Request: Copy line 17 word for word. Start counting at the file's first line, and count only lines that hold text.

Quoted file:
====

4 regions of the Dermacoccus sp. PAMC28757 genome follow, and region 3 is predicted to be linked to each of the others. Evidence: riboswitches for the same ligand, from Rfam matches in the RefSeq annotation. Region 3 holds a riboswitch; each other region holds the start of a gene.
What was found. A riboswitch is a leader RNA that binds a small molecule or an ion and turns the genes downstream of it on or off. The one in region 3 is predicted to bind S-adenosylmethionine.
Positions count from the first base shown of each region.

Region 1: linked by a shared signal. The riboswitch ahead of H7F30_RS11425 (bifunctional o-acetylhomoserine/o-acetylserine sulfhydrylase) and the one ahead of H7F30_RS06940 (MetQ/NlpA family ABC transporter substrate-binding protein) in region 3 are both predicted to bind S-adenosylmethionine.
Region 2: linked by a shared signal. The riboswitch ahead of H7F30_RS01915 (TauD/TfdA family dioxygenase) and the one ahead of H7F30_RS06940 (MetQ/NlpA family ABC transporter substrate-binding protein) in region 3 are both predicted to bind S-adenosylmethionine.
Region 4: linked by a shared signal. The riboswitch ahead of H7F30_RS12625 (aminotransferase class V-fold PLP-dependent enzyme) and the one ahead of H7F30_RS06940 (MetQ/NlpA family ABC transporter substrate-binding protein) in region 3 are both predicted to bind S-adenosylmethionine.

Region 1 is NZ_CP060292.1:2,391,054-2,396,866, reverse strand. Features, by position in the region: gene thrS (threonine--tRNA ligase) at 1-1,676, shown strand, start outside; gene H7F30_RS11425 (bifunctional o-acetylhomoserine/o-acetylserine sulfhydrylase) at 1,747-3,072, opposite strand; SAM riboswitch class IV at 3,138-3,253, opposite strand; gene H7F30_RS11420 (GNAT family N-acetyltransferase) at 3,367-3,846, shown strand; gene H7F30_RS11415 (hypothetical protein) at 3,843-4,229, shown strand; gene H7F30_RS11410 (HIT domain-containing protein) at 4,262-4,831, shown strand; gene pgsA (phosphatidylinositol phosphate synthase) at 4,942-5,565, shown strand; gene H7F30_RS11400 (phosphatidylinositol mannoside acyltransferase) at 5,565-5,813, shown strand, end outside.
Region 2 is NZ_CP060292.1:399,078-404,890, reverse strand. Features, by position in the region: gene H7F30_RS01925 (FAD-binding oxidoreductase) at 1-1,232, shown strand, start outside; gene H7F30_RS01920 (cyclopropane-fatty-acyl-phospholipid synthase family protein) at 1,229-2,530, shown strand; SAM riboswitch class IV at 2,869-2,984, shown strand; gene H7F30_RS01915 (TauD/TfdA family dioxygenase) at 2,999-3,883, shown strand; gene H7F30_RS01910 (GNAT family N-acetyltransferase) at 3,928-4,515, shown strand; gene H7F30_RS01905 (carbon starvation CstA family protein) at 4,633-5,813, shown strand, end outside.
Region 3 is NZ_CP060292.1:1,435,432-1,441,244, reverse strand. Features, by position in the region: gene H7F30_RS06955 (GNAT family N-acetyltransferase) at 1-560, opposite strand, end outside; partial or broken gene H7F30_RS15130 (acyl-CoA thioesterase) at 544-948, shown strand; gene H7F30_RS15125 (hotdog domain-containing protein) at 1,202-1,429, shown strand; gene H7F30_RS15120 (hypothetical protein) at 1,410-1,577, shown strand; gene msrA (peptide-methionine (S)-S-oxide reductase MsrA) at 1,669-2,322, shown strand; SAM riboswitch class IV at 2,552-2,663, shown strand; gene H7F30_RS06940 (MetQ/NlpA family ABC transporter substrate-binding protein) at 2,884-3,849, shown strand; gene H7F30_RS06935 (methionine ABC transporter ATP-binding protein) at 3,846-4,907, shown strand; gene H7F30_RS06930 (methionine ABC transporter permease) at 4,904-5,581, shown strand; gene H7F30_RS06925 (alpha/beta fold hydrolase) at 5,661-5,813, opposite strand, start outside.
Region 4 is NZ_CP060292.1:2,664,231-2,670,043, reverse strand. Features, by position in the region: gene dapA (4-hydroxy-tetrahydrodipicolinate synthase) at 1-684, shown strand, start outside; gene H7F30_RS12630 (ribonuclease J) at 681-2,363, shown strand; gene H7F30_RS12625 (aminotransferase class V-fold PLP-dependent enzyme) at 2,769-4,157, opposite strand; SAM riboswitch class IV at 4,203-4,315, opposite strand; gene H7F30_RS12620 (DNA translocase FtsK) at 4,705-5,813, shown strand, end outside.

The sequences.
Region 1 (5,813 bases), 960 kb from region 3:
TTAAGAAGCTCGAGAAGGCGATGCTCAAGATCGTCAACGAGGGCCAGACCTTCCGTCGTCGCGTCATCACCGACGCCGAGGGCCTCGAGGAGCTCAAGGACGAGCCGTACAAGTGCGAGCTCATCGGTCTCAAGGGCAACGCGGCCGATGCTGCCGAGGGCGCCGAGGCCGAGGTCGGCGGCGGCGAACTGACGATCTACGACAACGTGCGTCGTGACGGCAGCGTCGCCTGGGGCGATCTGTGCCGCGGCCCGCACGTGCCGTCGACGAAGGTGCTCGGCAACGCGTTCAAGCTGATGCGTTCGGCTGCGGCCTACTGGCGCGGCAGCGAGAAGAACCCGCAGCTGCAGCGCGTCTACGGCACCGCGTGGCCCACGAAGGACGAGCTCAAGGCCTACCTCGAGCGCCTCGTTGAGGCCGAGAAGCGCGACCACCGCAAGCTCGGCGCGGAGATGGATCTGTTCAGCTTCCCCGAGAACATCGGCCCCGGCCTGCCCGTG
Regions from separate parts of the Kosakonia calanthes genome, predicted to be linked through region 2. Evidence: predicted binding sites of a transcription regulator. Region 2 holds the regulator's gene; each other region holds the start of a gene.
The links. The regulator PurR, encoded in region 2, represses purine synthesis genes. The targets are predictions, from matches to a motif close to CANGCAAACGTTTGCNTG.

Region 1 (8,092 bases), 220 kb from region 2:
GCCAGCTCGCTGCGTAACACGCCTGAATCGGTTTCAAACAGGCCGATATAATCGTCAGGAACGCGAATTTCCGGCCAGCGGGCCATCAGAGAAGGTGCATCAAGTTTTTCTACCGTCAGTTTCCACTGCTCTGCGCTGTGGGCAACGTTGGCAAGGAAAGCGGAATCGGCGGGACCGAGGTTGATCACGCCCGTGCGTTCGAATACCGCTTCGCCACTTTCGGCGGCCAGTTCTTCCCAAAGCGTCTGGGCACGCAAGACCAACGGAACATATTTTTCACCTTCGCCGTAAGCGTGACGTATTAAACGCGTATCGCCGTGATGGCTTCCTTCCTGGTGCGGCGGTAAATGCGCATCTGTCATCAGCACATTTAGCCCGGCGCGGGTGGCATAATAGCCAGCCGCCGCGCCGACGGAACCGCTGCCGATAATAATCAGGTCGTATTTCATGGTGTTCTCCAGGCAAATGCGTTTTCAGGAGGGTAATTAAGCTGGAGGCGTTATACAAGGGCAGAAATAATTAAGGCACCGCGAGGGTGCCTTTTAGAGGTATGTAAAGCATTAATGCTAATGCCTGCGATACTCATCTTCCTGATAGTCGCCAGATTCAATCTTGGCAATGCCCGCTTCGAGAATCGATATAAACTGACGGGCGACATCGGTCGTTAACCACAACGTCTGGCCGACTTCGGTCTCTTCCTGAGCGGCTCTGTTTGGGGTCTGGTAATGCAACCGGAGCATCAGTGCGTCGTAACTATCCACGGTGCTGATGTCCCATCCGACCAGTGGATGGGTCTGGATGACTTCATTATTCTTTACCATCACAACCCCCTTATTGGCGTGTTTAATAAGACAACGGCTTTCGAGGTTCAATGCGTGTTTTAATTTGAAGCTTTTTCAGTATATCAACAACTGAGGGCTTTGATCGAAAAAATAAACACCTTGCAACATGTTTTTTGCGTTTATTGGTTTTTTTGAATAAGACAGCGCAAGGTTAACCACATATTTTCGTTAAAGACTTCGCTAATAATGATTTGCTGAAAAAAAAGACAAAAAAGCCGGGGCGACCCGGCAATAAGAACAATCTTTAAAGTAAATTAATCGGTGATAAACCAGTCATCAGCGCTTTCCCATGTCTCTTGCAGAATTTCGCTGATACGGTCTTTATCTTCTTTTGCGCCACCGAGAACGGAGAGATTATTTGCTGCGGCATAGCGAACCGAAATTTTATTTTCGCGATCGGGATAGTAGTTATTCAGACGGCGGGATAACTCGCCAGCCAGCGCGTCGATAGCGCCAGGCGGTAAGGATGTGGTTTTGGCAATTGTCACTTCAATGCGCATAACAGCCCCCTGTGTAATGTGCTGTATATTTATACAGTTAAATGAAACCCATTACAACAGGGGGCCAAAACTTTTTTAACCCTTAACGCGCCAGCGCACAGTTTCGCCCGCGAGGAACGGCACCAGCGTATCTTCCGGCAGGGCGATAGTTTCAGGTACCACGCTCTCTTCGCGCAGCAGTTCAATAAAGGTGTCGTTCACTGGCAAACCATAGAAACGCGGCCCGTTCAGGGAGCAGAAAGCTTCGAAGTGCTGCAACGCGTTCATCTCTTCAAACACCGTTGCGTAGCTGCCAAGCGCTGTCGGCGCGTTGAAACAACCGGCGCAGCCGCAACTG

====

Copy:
GCCAGCTCGCTGCGTAACACGCCTGAATCGGTTTCAAACAGGCCGATATAATCGTCAGGAACGCGAATTTCCGGCCAGCGGGCCATCAGAGAAGGTGCATCAAGTTTTTCTACCGTCAGTTTCCACTGCTCTGCGCTGTGGGCAACGTTGGCAAGGAAAGCGGAATCGGCGGGACCGAGGTTGATCACGCCCGTGCGTTCGAATACCGCTTCGCCACTTTCGGCGGCCAGTTCTTCCCAAAGCGTCTGGGCACGCAAGACCAACGGAACATATTTTTCACCTTCGCCGTAAGCGTGACGTATTAAACGCGTATCGCCGTGATGGCTTCCTTCCTGGTGCGGCGGTAAATGCGCATCTGTCATCAGCACATTTAGCCCGGCGCGGGTGGCATAATAGCCAGCCGCCGCGCCGACGGAACCGCTGCCGATAATAATCAGGTCGTATTTCATGGTGTTCTCCAGGCAAATGCGTTTTCAGGAGGGTAATTAAGCTGGAGGCGTTATACAAGGGCAGAAATAATTAAGGCACCGCGAGGGTGCCTTTTAGAGGTATGTAAAGCATTAATGCTAATGCCTGCGATACTCATCTTCCTGATAGTCGCCAGATTCAATCTTGGCAATGCCCGCTTCGAGAATCGATATAAACTGACGGGCGACATCGGTCGTTAACCACAACGTCTGGCCGACTTCGGTCTCTTCCTGAGCGGCTCTGTTTGGGGTCTGGTAATGCAACCGGAGCATCAGTGCGTCGTAACTATCCACGGTGCTGATGTCCCATCCGACCAGTGGATGGGTCTGGATGACTTCATTATTCTTTACCATCACAACCCCCTTATTGGCGTGTTTAATAAGACAACGGCTTTCGAGGTTCAATGCGTGTTTTAATTTGAAGCTTTTTCAGTATATCAACAACTGAGGGCTTTGATCGAAAAAATAAACACCTTGCAACATGTTTTTTGCGTTTATTGGTTTTTTTGAATAAGACAGCGCAAGGTTAACCACATATTTTCGTTAAAGACTTCGCTAATAATGATTTGCTGAAAAAAAAGACAAAAAAGCCGGGGCGACCCGGCAATAAGAACAATCTTTAAAGTAAATTAATCGGTGATAAACCAGTCATCAGCGCTTTCCCATGTCTCTTGCAGAATTTCGCTGATACGGTCTTTATCTTCTTTTGCGCCACCGAGAACGGAGAGATTATTTGCTGCGGCATAGCGAACCGAAATTTTATTTTCGCGATCGGGATAGTAGTTATTCAGACGGCGGGATAACTCGCCAGCCAGCGCGTCGATAGCGCCAGGCGGTAAGGATGTGGTTTTGGCAATTGTCACTTCAATGCGCATAACAGCCCCCTGTGTAATGTGCTGTATATTTATACAGTTAAATGAAACCCATTACAACAGGGGGCCAAAACTTTTTTAACCCTTAACGCGCCAGCGCACAGTTTCGCCCGCGAGGAACGGCACCAGCGTATCTTCCGGCAGGGCGATAGTTTCAGGTACCACGCTCTCTTCGCGCAGCAGTTCAATAAAGGTGTCGTTCACTGGCAAACCATAGAAACGCGGCCCGTTCAGGGAGCAGAAAGCTTCGAAGTGCTGCAACGCGTTCATCTCTTCAAACACCGTTGCGTAGCTGCCAAGCGCTGTCGGCGCGTTGAAACAACCGGCGCAGCCGCAACTG